The mechanism of transport of the multitargeted antifolate (MTA) and its cross-resistance pattern in cells with markedly impaired transport of methotrexate

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MTA (LY231514) is an antifolate that targets multiple folate-dependent enzymes. In this report, MTA transport was characterized in wild-type L1210 cells and variants with impaired membrane transport or polyglutamation. MTA influx via the reduced folate carrier was somewhat faster (~30%) than that for methotrexate (MTX). Unlike MTX, MTA was rapidly polyglutamated in L1210 cells; hence, a folylpoly-γ-glutamate synthetase-deficient L1210 variant was used to assess net transport and efflux properties. The MTA transmembrane gradient for exchangeable drug was 2.5 times greater than the MTX gradient, attributable primarily to an efflux rate constant 40% that of MTX. No MTA was bound to dihydrofolate reductase. When grown with folic acid, MTX-resistant L1210 variants with mutations in the reduced folate carrier demonstrated cross-resistance to MTA, markedly reduced MTA accumulation, and only a slightly decreased intracellular folate cofactor pool as compared to L1210 cells. However, when 5-formyltetrahydrofolate was the growth substrate, these MTX-resistant cells were less resistant or negligibly resistant to MTA, accumulated more MTA, and had a lower folate pool as compared to L1210 cells. MTA activity and the intracellular folate pool in L1210 cells were inversely related. These data indicate that MTA polyglutamation in L1210 cells is favored by both the generation of high intracellular drug levels and high MTA affinity for FPGS relative to MTX. Cells resistant to MTX because of impaired transport may retain appreciable sensitivity to MTA because of a concurrent reduction in tetrahydrofolate cofactor transport resulting in cellular folate depletion, which diminishes endogenous folate suppression of MTA polyglutamation.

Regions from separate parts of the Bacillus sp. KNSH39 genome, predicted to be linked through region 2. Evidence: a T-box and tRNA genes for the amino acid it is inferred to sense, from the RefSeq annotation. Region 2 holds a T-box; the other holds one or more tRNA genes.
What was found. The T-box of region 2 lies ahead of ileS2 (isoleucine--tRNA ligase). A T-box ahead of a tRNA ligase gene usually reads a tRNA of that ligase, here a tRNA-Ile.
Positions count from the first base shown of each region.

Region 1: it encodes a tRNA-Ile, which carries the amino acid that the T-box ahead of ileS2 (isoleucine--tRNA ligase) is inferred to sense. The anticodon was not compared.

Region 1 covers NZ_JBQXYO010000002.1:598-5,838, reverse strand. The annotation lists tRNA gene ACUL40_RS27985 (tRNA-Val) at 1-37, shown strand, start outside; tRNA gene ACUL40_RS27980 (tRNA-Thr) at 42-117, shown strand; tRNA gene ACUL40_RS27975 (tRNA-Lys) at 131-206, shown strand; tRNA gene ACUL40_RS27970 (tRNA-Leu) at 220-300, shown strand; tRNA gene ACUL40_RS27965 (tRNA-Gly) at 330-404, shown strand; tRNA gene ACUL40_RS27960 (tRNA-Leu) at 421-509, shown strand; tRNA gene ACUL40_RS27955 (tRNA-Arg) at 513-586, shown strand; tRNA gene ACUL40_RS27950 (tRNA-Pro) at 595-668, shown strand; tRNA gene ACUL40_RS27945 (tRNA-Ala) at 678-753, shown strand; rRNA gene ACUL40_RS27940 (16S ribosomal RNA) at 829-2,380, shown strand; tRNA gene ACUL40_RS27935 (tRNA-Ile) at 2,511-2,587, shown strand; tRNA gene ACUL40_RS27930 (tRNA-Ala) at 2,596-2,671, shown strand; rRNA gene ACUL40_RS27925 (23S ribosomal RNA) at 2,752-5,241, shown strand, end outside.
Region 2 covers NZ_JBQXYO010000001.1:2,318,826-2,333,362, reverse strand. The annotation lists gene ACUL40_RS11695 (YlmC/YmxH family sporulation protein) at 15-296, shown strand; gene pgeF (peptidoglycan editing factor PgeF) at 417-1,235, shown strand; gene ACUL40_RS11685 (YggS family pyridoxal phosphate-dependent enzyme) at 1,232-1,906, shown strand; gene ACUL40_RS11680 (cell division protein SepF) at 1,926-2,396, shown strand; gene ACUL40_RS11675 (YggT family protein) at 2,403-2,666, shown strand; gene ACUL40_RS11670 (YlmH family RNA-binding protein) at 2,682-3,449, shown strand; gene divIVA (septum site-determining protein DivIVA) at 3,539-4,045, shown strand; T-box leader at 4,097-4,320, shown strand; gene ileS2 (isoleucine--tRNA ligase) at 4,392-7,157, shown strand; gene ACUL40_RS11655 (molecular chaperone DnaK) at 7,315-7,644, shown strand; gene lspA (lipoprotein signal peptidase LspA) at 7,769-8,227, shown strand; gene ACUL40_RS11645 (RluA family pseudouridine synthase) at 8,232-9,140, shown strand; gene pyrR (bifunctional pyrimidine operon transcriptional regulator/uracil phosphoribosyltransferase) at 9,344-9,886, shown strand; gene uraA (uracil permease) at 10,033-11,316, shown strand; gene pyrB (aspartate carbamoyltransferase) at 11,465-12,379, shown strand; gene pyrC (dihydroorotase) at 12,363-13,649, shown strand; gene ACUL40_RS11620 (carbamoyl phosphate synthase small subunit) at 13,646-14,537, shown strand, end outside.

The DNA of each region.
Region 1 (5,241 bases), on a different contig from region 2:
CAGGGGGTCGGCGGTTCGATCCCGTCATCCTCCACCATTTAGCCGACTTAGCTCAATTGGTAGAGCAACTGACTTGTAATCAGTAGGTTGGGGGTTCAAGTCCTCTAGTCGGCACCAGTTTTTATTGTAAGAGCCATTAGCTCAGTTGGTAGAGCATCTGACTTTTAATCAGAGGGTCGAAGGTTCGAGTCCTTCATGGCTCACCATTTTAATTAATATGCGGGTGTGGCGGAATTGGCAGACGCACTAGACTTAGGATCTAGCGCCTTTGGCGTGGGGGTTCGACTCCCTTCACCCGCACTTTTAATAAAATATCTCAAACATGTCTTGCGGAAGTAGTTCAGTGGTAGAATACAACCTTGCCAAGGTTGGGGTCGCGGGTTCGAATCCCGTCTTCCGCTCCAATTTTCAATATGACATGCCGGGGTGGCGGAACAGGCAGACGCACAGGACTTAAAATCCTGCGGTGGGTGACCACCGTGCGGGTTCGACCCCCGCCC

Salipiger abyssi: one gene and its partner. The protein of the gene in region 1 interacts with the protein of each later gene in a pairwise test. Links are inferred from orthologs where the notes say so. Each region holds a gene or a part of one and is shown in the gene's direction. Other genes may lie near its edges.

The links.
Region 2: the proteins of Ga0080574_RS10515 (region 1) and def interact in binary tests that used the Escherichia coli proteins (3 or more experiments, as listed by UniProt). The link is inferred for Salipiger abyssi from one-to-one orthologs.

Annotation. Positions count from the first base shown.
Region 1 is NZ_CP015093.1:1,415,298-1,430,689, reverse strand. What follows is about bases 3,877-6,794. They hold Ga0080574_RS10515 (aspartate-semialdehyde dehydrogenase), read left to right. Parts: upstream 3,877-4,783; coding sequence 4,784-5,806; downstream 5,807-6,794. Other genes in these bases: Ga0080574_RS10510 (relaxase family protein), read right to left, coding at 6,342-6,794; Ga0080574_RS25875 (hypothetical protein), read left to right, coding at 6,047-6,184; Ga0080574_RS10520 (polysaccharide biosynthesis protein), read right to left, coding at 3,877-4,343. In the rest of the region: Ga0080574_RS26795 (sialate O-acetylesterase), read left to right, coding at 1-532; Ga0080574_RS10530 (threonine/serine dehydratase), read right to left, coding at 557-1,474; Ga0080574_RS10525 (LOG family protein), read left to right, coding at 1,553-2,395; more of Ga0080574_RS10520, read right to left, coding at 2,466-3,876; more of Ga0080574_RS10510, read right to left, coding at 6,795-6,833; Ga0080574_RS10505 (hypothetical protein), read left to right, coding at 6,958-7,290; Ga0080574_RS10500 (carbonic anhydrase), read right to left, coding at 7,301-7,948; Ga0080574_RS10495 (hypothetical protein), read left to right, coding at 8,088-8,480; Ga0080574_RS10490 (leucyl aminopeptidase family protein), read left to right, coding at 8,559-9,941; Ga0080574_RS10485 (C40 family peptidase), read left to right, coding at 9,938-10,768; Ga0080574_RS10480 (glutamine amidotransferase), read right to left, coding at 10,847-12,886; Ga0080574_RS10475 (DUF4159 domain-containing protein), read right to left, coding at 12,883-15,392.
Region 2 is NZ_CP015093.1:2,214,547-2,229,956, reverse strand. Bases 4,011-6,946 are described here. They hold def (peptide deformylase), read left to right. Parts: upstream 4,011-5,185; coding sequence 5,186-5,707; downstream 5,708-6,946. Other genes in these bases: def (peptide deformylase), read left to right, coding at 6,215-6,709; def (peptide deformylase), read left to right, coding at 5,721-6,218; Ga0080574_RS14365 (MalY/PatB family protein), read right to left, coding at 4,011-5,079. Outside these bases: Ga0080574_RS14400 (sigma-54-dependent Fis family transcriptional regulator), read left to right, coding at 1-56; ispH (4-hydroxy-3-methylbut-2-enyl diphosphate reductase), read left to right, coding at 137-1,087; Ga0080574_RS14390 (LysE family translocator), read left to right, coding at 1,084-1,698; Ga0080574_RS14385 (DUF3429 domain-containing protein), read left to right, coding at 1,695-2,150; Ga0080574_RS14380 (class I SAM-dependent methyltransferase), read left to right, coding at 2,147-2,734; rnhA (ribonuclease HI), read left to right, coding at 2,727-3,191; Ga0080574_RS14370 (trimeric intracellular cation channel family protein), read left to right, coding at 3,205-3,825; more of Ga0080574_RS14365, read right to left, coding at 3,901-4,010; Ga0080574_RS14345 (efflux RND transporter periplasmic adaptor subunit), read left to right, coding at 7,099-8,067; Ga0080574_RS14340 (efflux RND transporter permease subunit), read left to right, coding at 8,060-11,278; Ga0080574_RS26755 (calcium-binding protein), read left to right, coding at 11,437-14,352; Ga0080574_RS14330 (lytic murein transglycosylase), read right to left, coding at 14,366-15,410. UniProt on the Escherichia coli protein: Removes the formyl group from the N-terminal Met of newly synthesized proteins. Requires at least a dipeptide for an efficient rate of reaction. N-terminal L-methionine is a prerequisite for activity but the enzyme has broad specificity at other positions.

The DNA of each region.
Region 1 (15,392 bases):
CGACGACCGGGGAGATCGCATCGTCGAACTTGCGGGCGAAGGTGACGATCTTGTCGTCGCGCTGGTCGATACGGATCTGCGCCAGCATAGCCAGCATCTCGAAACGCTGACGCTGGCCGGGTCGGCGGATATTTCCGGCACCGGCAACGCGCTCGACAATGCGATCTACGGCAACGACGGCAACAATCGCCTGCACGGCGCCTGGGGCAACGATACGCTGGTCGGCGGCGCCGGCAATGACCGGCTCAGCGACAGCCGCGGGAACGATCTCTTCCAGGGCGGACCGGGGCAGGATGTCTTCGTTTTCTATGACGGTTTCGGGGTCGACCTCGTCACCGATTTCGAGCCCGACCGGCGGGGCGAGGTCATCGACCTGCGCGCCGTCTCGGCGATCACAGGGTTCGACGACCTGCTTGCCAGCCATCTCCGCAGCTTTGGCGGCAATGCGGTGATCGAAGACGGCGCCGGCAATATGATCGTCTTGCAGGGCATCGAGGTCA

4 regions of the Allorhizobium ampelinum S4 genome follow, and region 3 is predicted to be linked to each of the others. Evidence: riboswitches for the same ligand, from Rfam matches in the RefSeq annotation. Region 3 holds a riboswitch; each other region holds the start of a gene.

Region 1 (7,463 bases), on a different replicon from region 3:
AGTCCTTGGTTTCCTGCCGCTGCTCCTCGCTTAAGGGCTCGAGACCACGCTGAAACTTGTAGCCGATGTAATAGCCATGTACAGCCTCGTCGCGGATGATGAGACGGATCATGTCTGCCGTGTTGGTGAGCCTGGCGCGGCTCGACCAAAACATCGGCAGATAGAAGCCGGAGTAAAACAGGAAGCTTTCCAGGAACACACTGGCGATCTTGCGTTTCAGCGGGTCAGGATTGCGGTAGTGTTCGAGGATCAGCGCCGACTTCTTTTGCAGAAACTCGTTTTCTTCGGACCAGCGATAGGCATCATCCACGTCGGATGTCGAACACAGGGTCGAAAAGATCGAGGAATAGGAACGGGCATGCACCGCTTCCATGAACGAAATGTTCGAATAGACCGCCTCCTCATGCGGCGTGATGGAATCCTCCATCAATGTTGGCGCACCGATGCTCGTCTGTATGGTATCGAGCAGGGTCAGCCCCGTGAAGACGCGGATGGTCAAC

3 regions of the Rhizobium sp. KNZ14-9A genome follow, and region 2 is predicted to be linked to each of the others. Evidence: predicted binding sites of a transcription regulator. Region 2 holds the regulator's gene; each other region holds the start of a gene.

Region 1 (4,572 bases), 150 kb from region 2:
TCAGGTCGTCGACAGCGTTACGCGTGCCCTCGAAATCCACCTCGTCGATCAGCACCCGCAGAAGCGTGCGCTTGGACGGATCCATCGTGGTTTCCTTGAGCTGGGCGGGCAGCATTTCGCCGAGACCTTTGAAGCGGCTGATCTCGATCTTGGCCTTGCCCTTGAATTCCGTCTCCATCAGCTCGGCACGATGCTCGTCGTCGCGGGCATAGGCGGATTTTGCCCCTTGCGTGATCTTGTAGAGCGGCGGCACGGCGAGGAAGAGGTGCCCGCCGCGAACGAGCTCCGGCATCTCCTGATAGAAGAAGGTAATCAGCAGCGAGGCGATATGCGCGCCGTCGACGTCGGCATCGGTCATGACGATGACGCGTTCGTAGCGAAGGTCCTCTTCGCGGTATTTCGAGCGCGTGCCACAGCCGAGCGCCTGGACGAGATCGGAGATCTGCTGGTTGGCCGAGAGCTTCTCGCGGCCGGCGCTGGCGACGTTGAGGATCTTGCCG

Original languageEnglish (US)
Pages (from-to)3687-3695
Number of pages9
JournalClinical Cancer Research
Issue number9
Publication statusPublished - Sep 26 2000


ASJC Scopus subject areas

  • Oncology
  • Cancer Research

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